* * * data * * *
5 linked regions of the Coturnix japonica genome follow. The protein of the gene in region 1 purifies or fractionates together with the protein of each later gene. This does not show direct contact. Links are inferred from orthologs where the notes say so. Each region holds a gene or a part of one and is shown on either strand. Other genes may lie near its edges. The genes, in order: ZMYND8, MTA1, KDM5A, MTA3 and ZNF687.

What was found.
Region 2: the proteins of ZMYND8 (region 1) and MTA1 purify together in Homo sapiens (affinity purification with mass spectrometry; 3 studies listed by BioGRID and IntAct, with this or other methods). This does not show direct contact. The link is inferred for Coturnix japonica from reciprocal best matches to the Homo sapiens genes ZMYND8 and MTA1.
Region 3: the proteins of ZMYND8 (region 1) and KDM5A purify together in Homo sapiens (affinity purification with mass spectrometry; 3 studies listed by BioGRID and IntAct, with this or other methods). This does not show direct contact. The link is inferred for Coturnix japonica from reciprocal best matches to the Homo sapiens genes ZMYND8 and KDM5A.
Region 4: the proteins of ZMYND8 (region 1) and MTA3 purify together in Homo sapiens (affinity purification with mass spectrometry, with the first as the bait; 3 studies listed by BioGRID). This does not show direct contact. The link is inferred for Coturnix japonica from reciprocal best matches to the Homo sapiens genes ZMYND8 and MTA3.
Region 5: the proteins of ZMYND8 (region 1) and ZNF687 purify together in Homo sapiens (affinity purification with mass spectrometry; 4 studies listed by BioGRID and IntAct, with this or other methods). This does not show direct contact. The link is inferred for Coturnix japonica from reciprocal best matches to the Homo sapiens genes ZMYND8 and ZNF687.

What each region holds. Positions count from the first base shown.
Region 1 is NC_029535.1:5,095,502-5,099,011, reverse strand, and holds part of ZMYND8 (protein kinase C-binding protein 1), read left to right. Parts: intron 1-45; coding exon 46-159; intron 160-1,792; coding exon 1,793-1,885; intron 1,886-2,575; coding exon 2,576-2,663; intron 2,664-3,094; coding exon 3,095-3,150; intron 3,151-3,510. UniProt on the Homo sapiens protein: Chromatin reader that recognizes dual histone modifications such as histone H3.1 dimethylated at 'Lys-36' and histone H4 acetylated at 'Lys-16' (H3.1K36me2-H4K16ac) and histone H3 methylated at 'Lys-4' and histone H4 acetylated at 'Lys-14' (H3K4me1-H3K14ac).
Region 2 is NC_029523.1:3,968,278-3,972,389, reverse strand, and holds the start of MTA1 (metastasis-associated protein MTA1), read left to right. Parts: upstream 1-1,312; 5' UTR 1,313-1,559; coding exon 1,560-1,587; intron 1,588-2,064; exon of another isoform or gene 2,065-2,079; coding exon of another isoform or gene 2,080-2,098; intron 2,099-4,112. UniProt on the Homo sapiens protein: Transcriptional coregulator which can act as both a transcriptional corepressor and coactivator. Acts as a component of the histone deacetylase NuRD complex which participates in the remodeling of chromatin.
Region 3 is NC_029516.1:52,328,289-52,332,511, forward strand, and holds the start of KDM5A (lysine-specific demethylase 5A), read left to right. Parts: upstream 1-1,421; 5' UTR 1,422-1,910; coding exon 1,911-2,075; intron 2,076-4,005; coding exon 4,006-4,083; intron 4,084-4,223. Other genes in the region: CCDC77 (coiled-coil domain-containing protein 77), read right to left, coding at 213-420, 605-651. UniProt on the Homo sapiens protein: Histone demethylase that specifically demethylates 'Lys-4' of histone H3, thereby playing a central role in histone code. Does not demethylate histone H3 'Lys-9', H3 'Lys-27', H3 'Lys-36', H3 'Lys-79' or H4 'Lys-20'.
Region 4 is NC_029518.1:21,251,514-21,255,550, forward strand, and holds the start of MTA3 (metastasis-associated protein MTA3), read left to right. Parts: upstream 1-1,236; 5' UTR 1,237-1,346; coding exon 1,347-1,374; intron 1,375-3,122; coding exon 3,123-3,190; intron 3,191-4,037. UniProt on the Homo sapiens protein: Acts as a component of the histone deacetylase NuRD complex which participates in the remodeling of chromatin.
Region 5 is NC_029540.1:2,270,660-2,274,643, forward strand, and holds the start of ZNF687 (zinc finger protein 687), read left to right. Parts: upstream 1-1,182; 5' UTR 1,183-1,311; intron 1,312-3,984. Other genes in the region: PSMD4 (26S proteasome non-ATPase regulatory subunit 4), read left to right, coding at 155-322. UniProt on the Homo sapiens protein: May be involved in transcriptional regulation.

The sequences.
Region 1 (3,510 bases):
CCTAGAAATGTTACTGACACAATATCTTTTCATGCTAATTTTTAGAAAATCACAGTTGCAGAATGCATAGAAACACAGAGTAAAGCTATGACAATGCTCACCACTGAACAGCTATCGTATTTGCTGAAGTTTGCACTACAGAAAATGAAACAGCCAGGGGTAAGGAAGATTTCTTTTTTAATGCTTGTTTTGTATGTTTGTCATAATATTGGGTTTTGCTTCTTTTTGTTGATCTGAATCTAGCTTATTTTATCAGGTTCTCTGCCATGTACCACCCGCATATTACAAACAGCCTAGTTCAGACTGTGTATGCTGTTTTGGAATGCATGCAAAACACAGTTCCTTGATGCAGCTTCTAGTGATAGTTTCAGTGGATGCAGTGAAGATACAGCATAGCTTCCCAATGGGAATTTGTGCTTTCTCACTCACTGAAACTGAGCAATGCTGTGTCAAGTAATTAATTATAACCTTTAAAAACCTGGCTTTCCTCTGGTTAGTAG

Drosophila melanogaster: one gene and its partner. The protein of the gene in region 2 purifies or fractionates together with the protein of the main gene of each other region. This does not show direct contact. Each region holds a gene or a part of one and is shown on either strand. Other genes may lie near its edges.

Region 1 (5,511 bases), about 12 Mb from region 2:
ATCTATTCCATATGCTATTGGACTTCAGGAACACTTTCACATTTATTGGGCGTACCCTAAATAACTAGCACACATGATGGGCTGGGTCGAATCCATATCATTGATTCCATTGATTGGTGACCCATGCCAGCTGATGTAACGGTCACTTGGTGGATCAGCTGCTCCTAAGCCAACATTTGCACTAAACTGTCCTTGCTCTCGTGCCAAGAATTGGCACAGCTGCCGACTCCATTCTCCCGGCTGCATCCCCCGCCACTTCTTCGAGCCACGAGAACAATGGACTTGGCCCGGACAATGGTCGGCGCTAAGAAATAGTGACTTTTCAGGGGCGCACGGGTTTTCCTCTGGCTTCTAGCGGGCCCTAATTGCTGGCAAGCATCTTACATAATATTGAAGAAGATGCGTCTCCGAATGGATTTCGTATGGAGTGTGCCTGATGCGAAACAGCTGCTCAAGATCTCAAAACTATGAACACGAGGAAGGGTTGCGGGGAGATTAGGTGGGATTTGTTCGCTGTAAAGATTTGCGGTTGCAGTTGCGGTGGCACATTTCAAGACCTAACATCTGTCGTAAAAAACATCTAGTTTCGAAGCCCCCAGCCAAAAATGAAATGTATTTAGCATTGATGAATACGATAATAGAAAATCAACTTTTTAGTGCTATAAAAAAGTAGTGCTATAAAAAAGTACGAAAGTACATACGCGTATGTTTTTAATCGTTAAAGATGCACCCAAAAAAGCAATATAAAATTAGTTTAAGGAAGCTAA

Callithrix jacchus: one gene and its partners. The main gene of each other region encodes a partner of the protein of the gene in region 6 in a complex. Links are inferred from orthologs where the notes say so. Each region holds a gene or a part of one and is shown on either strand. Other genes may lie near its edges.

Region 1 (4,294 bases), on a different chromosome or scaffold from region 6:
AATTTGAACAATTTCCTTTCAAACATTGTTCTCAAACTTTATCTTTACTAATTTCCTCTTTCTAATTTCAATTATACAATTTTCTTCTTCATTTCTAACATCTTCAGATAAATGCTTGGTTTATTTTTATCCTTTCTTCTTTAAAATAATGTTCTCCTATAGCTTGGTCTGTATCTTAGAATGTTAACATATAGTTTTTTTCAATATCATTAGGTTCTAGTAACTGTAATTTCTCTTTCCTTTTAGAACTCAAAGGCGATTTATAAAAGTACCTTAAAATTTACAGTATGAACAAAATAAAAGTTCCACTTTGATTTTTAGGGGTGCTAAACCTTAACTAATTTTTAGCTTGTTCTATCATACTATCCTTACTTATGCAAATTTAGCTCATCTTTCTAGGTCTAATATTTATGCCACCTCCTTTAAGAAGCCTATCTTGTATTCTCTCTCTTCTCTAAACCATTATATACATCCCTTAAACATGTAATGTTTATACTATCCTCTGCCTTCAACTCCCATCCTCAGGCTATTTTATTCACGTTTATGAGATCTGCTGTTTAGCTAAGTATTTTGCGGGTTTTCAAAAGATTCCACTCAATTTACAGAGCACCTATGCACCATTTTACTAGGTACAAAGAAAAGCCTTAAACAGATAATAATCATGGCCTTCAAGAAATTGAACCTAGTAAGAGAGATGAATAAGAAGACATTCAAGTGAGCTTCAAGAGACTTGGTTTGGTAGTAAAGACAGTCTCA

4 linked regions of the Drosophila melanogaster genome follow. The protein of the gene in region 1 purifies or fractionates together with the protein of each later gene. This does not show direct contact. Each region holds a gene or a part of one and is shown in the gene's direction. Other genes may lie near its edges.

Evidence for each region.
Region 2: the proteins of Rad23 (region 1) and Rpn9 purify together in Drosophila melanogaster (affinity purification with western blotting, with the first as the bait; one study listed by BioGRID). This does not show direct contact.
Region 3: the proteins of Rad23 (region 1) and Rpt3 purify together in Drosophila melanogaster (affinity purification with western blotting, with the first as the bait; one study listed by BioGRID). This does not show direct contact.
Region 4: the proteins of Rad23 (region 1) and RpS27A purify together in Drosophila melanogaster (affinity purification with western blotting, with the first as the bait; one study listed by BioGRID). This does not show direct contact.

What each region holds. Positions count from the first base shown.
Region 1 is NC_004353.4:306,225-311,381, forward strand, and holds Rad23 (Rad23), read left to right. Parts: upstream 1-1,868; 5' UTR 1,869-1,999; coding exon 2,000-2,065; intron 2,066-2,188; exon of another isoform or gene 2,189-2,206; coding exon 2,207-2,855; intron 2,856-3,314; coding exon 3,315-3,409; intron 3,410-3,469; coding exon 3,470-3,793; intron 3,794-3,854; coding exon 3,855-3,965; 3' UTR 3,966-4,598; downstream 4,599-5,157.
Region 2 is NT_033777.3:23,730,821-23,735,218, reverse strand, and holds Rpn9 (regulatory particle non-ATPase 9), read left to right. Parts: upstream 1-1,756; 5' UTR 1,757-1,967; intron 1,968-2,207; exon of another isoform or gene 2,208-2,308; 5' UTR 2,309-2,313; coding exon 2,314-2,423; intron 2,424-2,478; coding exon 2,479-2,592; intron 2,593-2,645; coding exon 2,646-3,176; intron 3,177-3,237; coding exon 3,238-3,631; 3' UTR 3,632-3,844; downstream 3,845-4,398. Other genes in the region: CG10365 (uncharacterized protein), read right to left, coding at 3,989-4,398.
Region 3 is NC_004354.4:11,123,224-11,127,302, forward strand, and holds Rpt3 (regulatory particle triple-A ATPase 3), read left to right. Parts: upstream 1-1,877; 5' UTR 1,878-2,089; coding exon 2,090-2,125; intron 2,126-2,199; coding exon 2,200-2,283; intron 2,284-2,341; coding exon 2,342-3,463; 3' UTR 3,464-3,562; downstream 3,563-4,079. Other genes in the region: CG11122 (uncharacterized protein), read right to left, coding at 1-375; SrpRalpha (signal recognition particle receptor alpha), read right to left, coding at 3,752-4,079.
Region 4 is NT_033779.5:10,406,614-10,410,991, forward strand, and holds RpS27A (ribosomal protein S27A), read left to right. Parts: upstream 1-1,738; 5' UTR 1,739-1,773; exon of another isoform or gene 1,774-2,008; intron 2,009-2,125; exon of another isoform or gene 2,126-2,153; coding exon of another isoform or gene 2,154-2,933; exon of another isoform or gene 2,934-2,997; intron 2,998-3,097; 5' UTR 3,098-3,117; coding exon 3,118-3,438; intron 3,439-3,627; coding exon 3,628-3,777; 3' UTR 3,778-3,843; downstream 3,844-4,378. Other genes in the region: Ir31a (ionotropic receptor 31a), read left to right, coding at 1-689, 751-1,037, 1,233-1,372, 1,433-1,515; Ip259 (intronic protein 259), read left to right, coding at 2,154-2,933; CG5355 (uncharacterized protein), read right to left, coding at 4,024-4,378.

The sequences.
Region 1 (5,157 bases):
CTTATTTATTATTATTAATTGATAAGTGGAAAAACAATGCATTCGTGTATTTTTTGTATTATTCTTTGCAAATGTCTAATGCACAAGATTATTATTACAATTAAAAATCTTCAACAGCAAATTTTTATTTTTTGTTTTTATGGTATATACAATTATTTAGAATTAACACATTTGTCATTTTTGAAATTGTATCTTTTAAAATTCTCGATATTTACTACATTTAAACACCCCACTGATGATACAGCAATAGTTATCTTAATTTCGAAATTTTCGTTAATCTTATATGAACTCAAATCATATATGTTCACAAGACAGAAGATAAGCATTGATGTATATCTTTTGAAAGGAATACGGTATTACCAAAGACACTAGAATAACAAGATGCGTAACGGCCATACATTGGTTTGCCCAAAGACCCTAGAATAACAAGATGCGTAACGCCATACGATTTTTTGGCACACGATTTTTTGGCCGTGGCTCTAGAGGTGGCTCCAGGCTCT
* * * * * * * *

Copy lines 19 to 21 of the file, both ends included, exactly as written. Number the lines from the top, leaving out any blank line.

Callithrix jacchus: one gene and its partners. The main gene of each other region encodes a partner of the protein of the gene in region 6 in a complex. Links are inferred from orthologs where the notes say so. Each region holds a gene or a part of one and is shown on either strand. Other genes may lie near its edges.

Region 1 (4,294 bases), on a different chromosome or scaffold from region 6:
AATTTGAACAATTTCCTTTCAAACATTGTTCTCAAACTTTATCTTTACTAATTTCCTCTTTCTAATTTCAATTATACAATTTTCTTCTTCATTTCTAACATCTTCAGATAAATGCTTGGTTTATTTTTATCCTTTCTTCTTTAAAATAATGTTCTCCTATAGCTTGGTCTGTATCTTAGAATGTTAACATATAGTTTTTTTCAATATCATTAGGTTCTAGTAACTGTAATTTCTCTTTCCTTTTAGAACTCAAAGGCGATTTATAAAAGTACCTTAAAATTTACAGTATGAACAAAATAAAAGTTCCACTTTGATTTTTAGGGGTGCTAAACCTTAACTAATTTTTAGCTTGTTCTATCATACTATCCTTACTTATGCAAATTTAGCTCATCTTTCTAGGTCTAATATTTATGCCACCTCCTTTAAGAAGCCTATCTTGTATTCTCTCTCTTCTCTAAACCATTATATACATCCCTTAAACATGTAATGTTTATACTATCCTCTGCCTTCAACTCCCATCCTCAGGCTATTTTATTCACGTTTATGAGATCTGCTGTTTAGCTAAGTATTTTGCGGGTTTTCAAAAGATTCCACTCAATTTACAGAGCACCTATGCACCATTTTACTAGGTACAAAGAAAAGCCTTAAACAGATAATAATCATGGCCTTCAAGAAATTGAACCTAGTAAGAGAGATGAATAAGAAGACATTCAAGTGAGCTTCAAGAGACTTGGTTTGGTAGTAAAGACAGTCTCA